So as I hear the cleaning staff outside my room speaking in their southern drawl, I will endeavor to keep writing and see what flows out. In a very wonderful way, this is a nice metaphor for the situation many of us are feeling right now. Overwhelm. So I will take a deep breath, take each thought as it comes, do my best at conveying my feelings, and go on from there. That is the best I can do. That is the best any of us can do.
I have always thought of the word “poverty” as a bad word. My general definition would be “not enough!” Isn’t that what poverty is, it is not having enough? I knew as a young boy that I didn’t want poverty in my life. I remember my Dad driving me and my brothers through East Oakland in some sort of life lesson experience. He showed us how even people in our very own country were poor. Trash was everywhere. Safeway shopping carts were strewn on the streets. Houses were all dilapidated. Old Cadillacs with flat tires were parked on the brown dead grass. I think my dad sensed we were a bit spoiled and wanted us to begin to appreciate what we had. My Dad grew up poor, so he knew something about gratitude. My Dad is a good man, and he made this special effort to teach us about some of the realities of life. I got the message: “Poverty is to be avoided at all costs!”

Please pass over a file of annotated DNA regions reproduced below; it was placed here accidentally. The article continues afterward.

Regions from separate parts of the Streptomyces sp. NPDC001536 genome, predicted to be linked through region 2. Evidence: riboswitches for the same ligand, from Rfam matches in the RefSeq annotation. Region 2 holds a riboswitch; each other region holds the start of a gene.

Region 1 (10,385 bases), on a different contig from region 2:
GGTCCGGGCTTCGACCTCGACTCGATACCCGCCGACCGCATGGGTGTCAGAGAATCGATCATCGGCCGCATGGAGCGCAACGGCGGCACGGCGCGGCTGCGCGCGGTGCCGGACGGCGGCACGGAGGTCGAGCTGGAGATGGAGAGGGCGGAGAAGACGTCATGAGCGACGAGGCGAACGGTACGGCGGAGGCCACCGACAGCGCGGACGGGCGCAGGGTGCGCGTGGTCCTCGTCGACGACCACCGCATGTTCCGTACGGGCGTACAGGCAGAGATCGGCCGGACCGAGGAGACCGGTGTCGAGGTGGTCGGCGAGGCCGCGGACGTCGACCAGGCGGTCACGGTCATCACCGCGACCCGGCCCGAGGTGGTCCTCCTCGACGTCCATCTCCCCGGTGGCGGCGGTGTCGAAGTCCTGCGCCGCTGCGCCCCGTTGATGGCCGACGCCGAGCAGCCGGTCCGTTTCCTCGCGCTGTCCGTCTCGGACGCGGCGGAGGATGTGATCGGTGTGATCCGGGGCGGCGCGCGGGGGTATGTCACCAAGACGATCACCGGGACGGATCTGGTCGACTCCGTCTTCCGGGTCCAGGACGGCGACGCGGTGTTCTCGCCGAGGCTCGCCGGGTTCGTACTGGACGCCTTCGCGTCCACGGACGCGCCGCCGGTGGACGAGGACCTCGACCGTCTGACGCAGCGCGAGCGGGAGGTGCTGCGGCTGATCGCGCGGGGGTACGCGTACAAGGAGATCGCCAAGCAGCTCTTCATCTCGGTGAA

Then in my twenties, I read a book by Carlos Castandeda, A Separate Reality. In that book, there was a 2 page passage that I will always remember. In the book, Carlos is a student, who is doing some research on a shaman named Don Juan. Carlos is your typical American, westernized male, very left brain, and quite unaware of the unseen world. He had arrived in a little village, awaiting the coming of Don Juan. During his days in the poverty stricken village, he noticed some local boys, and was struck by how they would beg for money, and eat the scraps off a restaurant table after the patrons had left.
“Do you feel sorry for them?” Don Juan exclaimed in a questioning tone.
“I certainly do,” I said.
“Because I am concerned with the well-being of my fellow man. Those are children and their world is ugly and cheap.”
“Wait wait. How can you say their world is ugly and cheap?” Don Juan said mocking my statement. “You think you are better off, don’t you?”
I argued my point for a while longer and then Don Juan asked me bluntly. “Didn’t you once tell me that in your opinion man’s greatest accomplishment was to become a man of knowledge?”
“Do you think that your very rich world would ever help you to become a man of knowledge?”, Don Juan asked with slight sarcasm.
“No!” I said emphatically.
“Then how could you feel sorry for those children?” he said seriously. “Any of them could become a man of knowledge. All of the men of knowledge I know were kids like those you saw eating leftovers and licking the tables.”